The dissonant music of American jazz innovator John Coltrane is a small but important part of The Actors’ Group production of “Water by the Spoonful,” playwright Quiara Alegria Hudes’ 2009 Pulitzer Prize-winning drama about a Puerto Rican family and some crack addicts in contemporary America.
“Dissonant” can be defined either as “a lack of harmony among musical notes” or as “a clash between disharmonious elements.” Both definitions are relevant here.
Elliot and Yasmin Ortiz are cousins. Elliot is back from service in Iraq with a permanently damaged leg, a dependence on pain medication and recurring visions of the first Iraqi civilian he killed. He wants to be an actor but works at a neighborhood Subway shop. Yasmin is successful and upward bound; she teaches music theory at a local college and owns a Steinway grand piano.
Several other characters are members of an online support group for recovering crack addicts. “Haikumom” is the moderator who doggedly deletes hostile posts. “Orangutan” is a Japanese woman who was adopted at birth by an American couple and raised in Maine. “Chutes and Ladders” is a middle-aged African-American IRS employee “10 years clean” whose experiences have left him somewhat timid and reluctant to try new things.
New to the site is a wealthy executive-on-the-way-down who uses the alias “Fountainhead.” He eventually admits he is an active drug user but refuses to identify as an addict. “Orangutan” and “Chutes and Ladders” respond so scornfully to his evasions that “Fountainhead” logs off.
Hudes reveals the connection between the Ortiz cousins and the support group shortly before intermission.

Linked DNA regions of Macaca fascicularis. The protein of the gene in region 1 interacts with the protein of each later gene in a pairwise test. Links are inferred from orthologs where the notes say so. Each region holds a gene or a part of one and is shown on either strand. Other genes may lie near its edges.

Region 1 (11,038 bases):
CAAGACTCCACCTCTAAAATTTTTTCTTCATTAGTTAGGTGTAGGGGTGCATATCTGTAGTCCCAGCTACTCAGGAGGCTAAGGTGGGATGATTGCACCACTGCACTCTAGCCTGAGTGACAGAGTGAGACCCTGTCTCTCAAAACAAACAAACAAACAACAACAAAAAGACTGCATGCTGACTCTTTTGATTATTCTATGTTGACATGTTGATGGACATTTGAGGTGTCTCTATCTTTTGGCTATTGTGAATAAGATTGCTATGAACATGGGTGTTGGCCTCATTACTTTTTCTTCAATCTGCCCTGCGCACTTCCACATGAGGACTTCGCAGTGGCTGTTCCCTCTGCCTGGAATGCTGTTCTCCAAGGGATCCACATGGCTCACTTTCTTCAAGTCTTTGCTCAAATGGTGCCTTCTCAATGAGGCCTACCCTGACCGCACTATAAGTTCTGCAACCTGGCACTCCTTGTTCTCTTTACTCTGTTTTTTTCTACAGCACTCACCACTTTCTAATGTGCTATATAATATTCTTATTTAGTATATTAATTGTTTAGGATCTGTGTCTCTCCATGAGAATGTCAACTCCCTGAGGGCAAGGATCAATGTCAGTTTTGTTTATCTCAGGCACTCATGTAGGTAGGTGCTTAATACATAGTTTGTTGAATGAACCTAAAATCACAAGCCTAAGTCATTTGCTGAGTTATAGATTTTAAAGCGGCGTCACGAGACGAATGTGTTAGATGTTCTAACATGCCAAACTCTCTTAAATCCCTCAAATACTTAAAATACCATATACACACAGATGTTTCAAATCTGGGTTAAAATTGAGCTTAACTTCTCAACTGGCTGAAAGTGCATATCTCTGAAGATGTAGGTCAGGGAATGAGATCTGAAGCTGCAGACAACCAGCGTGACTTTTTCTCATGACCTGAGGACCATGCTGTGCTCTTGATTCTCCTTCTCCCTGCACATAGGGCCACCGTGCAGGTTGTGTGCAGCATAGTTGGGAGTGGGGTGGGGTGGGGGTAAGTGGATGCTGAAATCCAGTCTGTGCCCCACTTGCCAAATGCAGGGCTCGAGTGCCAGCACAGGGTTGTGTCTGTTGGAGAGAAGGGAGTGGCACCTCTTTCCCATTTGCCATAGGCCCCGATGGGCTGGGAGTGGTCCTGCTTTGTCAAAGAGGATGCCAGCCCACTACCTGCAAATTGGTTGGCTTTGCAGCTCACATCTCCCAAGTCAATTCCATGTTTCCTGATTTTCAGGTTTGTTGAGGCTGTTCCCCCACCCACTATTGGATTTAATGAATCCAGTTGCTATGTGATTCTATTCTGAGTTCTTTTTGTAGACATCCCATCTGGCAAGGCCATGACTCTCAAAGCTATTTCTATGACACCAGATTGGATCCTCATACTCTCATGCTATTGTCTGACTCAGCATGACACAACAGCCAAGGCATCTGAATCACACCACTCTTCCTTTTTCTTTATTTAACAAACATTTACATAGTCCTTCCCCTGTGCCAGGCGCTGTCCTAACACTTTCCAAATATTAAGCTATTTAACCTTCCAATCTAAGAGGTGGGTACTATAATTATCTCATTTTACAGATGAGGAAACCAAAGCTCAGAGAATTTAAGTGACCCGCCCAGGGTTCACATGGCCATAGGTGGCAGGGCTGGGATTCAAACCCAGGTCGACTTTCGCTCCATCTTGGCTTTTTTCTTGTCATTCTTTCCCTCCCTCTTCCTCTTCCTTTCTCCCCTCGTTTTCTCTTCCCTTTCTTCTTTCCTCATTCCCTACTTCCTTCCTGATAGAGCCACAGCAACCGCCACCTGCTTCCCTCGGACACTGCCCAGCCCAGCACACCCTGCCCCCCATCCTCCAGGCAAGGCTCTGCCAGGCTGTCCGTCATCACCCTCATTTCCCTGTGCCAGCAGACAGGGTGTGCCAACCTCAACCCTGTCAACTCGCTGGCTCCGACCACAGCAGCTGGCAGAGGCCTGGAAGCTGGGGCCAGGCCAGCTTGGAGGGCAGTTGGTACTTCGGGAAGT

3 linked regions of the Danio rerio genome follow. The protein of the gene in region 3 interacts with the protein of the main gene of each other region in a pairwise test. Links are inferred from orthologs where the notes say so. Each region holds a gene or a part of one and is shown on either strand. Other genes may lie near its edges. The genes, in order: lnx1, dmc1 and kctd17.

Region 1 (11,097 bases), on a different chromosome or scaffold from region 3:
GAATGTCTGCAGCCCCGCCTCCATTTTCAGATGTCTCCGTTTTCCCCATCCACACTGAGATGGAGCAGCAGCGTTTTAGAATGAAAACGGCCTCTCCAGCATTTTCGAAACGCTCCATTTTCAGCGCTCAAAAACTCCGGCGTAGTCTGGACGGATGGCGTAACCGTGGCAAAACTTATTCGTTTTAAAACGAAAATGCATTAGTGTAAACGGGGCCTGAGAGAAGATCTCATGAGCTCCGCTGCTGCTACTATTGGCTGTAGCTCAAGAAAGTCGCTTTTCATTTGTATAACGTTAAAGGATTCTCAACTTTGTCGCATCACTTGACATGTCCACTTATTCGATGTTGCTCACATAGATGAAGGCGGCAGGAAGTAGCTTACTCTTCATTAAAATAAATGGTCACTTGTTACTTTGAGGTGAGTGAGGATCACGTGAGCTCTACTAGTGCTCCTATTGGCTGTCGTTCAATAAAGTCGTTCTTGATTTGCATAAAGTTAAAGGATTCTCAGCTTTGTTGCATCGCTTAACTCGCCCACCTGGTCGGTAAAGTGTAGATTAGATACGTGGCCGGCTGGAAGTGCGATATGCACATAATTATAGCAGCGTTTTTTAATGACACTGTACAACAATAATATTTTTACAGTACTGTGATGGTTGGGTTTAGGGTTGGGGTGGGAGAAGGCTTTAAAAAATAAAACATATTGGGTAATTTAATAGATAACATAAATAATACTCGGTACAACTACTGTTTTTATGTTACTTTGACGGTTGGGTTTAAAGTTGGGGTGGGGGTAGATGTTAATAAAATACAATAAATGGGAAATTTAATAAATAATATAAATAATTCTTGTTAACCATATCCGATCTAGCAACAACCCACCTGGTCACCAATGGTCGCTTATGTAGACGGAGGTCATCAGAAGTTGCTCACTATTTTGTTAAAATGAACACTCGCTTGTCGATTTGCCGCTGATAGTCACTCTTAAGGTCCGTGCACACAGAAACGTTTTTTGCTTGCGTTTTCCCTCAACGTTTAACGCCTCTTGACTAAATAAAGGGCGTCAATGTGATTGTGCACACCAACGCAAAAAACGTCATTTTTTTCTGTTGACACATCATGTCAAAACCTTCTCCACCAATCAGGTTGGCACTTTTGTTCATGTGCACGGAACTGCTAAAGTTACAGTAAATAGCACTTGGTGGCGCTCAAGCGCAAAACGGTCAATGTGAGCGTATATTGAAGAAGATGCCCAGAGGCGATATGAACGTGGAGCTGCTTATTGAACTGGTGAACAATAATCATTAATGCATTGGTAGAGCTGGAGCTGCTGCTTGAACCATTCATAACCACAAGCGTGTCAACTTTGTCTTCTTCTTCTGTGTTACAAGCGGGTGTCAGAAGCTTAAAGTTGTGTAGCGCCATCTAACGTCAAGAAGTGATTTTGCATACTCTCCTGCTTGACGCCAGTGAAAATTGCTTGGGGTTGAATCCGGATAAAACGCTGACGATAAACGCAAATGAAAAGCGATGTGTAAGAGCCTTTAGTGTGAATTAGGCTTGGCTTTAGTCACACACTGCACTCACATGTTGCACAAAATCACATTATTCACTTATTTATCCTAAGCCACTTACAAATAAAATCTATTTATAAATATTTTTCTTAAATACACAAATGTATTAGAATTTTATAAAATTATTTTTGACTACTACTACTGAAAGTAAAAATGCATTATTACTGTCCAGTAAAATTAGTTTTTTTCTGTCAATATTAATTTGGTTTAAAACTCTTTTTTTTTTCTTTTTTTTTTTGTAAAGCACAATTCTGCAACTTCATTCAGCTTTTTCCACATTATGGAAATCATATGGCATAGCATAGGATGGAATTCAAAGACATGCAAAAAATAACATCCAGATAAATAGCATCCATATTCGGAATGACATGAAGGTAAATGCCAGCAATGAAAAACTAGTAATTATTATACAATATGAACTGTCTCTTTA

Even allowing for the distractions that were part of Thursday’s rehearsal performance — the tech crew and their gear occupied much of the theater’s small audience area — director Peggy Anne Siegmund and her cast make it natural to invest emotionally in whether individual characters will succeed or fail.
TAG veteran Thomas C. Smith (Fountainhead) gives an uncomfortably convincing portayal of a crackhead — a wretched being who is out of control, self-hating and pitiful all in one. James C. Roberts (Chutes and Ladders), last seen as the sincere and mistreated suitor in TAG’s spring production of “Coyotes,” is immediately likeable as a cautious, older-and-wiser crack survivor. Christine Umipeg-Apilado (Orangutan) is impressive in her stage debut as a tough yet vulnerable crack survivor who slowly learns to open up and reach out.
“WATER BY THE SPOONFUL”
By Quiara Alegria Hudes; directed and sound by Peggy Anne Siegmund; set design by Siegmund and Andy Alvarado; lighting design by Thomas Tochiki; costumes by Chris Valles; running time: 2:14
>> Where: Brad Powell Theatre, 650 Iwilei Road
>> When: 7:30 p.m. Thursdays through Saturdays, 2 p.m. Sundays, through July 23
>> Cost: $30 general admission, $25 for seniors, $20 for students and military
>> Info: (808) 722-6941 or taghawaii.net